Every year on November 19, World Toilet Day is celebrated to create awareness among the people regarding the importance of sanitation and to initiate action to tackle the global sanitation crisis. On this day, the United Nations, along with the collaboration of the international community, calls for collective action to end the sanitisation crisis prevalent across the world.
According to a report published by the United Nations (UN), 3.6 billion people across the globe don’t have access to a proper toilet, meaning less than half of the world’s population is facing issues of proper sanitisation, which can turn into a serious threat for the upcoming generation.
Established in the year 2013 by the United Nations General Assembly, World Toilet Day was an initiative taken by a philanthropist, Jack Sim from Singapore, who founded the World Toilet Organization NGO back in the year 2001 to raise awareness about the importance of sanitation and hygiene.
After Singapore tabled the resolution, the United Nations General Assembly declared November 19 as World Toilet Day. At the 67th session of the UN General Assembly (UNGA), the members pointed out the need to build a proper sanitisation system highlighting the unsatisfactory progress being made in providing basic sanitary services across the country
Since the day came into existence, it has been celebrated under various themes based on the situation across the world. This year’s World Toilet Day theme is “valuing toilets”.
“The theme aims to stress the absolute necessity of toilets in our lives,” the official statement issued by the United Nations said.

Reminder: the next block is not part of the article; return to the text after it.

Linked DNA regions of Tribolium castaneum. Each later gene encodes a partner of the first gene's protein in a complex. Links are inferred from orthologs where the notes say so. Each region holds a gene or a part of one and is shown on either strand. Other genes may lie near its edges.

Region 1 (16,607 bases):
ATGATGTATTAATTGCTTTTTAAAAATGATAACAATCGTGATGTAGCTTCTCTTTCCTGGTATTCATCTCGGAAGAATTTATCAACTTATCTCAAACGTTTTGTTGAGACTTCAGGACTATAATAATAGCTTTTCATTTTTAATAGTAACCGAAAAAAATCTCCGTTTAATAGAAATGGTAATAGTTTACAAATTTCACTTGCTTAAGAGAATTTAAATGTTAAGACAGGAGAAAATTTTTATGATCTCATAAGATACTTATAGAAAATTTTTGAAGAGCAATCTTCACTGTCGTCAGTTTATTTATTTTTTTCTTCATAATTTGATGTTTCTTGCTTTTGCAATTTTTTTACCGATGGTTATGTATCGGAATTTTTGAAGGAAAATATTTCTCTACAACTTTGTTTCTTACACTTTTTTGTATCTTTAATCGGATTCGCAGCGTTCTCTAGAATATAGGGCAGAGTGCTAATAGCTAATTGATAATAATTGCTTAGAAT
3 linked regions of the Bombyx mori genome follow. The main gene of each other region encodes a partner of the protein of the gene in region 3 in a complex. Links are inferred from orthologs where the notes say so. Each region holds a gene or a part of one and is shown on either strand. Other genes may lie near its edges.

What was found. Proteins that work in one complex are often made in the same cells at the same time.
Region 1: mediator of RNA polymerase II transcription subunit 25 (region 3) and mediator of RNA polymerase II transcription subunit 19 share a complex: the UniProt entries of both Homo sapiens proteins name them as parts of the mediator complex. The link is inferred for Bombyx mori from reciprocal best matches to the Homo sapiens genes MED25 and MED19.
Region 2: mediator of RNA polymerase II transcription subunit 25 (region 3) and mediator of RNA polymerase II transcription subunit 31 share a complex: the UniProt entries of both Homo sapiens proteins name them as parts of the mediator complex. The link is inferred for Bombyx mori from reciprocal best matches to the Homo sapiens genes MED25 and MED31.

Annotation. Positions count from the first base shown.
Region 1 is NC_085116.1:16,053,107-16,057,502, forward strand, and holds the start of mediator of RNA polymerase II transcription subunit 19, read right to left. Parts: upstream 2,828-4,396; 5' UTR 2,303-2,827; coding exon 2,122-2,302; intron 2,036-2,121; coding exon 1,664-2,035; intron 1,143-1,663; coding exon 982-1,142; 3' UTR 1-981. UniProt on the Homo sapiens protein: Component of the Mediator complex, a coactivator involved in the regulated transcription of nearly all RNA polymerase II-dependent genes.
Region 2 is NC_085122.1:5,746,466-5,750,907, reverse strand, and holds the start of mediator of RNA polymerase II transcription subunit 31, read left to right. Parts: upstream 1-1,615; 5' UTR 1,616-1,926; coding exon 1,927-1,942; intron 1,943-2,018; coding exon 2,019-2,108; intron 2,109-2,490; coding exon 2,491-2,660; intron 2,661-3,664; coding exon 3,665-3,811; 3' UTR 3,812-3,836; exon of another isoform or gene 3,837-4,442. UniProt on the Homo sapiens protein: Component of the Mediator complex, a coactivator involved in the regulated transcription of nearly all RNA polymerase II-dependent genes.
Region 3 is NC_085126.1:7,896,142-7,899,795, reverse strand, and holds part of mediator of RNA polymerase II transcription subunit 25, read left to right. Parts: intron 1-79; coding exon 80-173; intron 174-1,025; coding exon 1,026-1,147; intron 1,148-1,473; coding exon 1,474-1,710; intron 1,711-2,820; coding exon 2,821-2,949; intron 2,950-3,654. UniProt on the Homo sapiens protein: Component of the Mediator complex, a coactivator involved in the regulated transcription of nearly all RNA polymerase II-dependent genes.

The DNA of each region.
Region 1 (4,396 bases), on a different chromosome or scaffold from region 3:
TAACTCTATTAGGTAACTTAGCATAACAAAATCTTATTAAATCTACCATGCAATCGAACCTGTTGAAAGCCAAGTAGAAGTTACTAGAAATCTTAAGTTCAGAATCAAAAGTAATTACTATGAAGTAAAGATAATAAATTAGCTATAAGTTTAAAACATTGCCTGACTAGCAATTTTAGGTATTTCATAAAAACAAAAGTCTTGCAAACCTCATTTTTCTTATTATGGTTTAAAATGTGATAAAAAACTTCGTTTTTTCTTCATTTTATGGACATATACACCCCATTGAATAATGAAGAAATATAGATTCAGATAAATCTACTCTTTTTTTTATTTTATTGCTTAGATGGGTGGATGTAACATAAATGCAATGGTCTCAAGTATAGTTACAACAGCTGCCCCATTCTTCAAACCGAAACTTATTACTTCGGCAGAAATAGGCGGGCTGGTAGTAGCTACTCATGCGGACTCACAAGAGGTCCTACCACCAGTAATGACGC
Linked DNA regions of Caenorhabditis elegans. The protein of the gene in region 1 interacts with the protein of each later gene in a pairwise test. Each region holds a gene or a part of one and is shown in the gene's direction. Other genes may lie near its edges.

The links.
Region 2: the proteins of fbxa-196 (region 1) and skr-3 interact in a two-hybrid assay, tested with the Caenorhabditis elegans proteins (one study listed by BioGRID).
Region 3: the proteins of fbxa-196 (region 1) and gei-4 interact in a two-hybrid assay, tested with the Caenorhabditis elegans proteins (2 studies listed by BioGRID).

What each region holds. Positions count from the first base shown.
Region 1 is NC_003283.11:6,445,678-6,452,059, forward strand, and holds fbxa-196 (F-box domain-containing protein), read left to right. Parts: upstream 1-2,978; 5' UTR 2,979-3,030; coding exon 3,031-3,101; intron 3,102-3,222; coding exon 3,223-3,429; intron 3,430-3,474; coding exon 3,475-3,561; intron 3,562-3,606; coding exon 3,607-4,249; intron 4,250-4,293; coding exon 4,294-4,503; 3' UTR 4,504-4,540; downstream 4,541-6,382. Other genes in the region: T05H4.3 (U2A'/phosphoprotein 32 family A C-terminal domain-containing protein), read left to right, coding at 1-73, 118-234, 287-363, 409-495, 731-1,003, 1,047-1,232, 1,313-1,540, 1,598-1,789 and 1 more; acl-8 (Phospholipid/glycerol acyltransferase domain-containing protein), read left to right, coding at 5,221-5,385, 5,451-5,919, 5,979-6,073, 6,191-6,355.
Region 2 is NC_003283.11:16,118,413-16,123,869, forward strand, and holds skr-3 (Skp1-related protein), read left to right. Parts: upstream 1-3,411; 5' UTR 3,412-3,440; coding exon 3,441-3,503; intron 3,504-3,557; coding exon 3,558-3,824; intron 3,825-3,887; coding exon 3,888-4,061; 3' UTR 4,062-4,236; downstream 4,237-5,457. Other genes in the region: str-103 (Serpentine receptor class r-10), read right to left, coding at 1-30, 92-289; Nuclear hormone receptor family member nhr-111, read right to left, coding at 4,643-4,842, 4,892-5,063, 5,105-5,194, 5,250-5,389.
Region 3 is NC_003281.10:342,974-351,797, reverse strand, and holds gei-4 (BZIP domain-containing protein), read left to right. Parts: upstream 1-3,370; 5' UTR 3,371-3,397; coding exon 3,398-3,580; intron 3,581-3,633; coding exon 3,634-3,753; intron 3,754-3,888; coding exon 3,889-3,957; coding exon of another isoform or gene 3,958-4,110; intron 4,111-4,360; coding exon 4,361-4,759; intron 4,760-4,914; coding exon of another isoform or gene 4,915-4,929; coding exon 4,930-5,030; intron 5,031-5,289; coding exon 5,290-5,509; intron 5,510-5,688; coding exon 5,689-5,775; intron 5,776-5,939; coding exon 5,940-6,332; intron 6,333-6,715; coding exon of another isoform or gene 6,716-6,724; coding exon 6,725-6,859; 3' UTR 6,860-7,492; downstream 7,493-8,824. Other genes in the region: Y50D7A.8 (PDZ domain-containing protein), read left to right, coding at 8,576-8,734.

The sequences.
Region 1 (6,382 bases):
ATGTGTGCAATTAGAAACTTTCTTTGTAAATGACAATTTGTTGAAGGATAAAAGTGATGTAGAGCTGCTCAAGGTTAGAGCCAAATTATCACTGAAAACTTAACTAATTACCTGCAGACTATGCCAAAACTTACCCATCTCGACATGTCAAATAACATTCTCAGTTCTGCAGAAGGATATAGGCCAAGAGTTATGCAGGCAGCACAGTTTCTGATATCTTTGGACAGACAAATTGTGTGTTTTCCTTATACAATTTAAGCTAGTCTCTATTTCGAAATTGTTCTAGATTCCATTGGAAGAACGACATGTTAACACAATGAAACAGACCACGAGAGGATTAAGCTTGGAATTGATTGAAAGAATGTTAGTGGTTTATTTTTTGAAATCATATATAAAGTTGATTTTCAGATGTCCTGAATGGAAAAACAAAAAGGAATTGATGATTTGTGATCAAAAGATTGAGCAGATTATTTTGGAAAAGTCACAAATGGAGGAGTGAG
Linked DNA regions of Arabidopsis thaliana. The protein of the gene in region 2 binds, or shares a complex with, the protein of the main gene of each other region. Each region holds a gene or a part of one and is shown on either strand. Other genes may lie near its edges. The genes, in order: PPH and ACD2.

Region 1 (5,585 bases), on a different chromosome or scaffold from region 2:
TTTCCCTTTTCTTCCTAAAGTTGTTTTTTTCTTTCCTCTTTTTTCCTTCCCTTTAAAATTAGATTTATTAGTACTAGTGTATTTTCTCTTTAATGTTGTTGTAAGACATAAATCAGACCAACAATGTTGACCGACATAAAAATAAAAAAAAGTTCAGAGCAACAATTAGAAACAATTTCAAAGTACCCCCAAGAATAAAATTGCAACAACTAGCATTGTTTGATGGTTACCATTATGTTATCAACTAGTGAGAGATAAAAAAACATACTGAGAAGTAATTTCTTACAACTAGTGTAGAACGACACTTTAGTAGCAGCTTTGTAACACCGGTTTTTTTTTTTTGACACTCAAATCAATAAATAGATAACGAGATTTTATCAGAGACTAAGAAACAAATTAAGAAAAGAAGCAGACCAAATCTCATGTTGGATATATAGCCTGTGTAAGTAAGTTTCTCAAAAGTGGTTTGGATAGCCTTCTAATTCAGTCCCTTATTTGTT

“The campaign draws attention to the fact that toilets and the sanitation systems that support them are underfunded, poorly managed, or neglected in many parts of the world, with devastating consequences for health, the economy, and the environment, particularly in the poorest and most marginalized communities.”
Today when the 3.6 billion people across the globe are facing a sanitisation crisis the World Toilet Day gives an opportunity to create awareness and take necessary action towards building toilets to make this world a hygienic place for everyone to live.
António Guterres is Secretary-General of the United Nations he says, the advantages of investing in an adequate sanitation system are immense. For instance, every $1 invested in basic sanitation returns up to $5 in saved medical costs and increased productivity, and jobs are created along the entire service chain.
He further noted that for women and girls, toilets at home, school and at work help them fulfil their potential and play their full role in society, especially during menstruation and pregnancy.
“Life without a toilet is dirty, dangerous, and undignified,” António Guterres says.
Adding that “everyone should have access to hygienic, safe, and sustainable sanitation. Yet 3.6 billion people still live without safely managed sanitation, threatening health, harming the environment, and hindering economic development.
Every day, 700 children under five years old die from diseases linked to unsafe water and sanitation. Toilets save lives and drive improvements in gender equality and society as a whole,” Guterres Says.
He calls for urgent and massive investment and innovation along the entire ‘sanitation chain’, from toilets to the transport, collection and treatment of human waste.
“History teaches us that rapid progress is possible. Many countries have transformed their health systems by acting on sanitation facilities and ensuring everyone has access to toilets. On World Toilet Day, let us keep our promise to leave no one behind and take action to deliver health and sanitation for all,” António Guterres says.